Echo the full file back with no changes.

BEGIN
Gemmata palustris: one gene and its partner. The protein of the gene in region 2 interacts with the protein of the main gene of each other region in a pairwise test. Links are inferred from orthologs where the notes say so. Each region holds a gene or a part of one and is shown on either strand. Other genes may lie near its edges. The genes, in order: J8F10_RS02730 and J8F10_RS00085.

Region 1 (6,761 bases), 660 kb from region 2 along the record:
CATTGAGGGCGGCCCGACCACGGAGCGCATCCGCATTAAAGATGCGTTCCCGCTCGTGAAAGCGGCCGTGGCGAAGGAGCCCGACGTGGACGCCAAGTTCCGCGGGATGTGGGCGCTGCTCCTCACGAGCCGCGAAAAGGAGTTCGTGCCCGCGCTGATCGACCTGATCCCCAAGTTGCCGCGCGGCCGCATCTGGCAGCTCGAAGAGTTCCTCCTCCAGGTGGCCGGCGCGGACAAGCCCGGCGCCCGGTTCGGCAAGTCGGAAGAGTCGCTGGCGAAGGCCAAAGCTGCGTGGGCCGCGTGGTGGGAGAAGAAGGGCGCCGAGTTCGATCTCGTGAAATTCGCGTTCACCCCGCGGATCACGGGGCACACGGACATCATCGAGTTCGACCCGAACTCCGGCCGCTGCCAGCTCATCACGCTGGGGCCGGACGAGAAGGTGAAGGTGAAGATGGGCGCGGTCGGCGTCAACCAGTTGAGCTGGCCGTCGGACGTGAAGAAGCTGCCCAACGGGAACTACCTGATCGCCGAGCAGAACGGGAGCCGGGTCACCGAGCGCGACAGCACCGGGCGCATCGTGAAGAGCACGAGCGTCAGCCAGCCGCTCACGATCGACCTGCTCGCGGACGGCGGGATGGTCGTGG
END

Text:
Gemmata palustris: one gene and its partner. The protein of the gene in region 2 interacts with the protein of the main gene of each other region in a pairwise test. Links are inferred from orthologs where the notes say so. Each region holds a gene or a part of one and is shown on either strand. Other genes may lie near its edges. The genes, in order: J8F10_RS02730 and J8F10_RS00085.

Region 1 (6,761 bases), 660 kb from region 2 along the record:
CATTGAGGGCGGCCCGACCACGGAGCGCATCCGCATTAAAGATGCGTTCCCGCTCGTGAAAGCGGCCGTGGCGAAGGAGCCCGACGTGGACGCCAAGTTCCGCGGGATGTGGGCGCTGCTCCTCACGAGCCGCGAAAAGGAGTTCGTGCCCGCGCTGATCGACCTGATCCCCAAGTTGCCGCGCGGCCGCATCTGGCAGCTCGAAGAGTTCCTCCTCCAGGTGGCCGGCGCGGACAAGCCCGGCGCCCGGTTCGGCAAGTCGGAAGAGTCGCTGGCGAAGGCCAAAGCTGCGTGGGCCGCGTGGTGGGAGAAGAAGGGCGCCGAGTTCGATCTCGTGAAATTCGCGTTCACCCCGCGGATCACGGGGCACACGGACATCATCGAGTTCGACCCGAACTCCGGCCGCTGCCAGCTCATCACGCTGGGGCCGGACGAGAAGGTGAAGGTGAAGATGGGCGCGGTCGGCGTCAACCAGTTGAGCTGGCCGTCGGACGTGAAGAAGCTGCCCAACGGGAACTACCTGATCGCCGAGCAGAACGGGAGCCGGGTCACCGAGCGCGACAGCACCGGGCGCATCGTGAAGAGCACGAGCGTCAGCCAGCCGCTCACGATCGACCTGCTCGCGGACGGCGGGATGGTCGTGG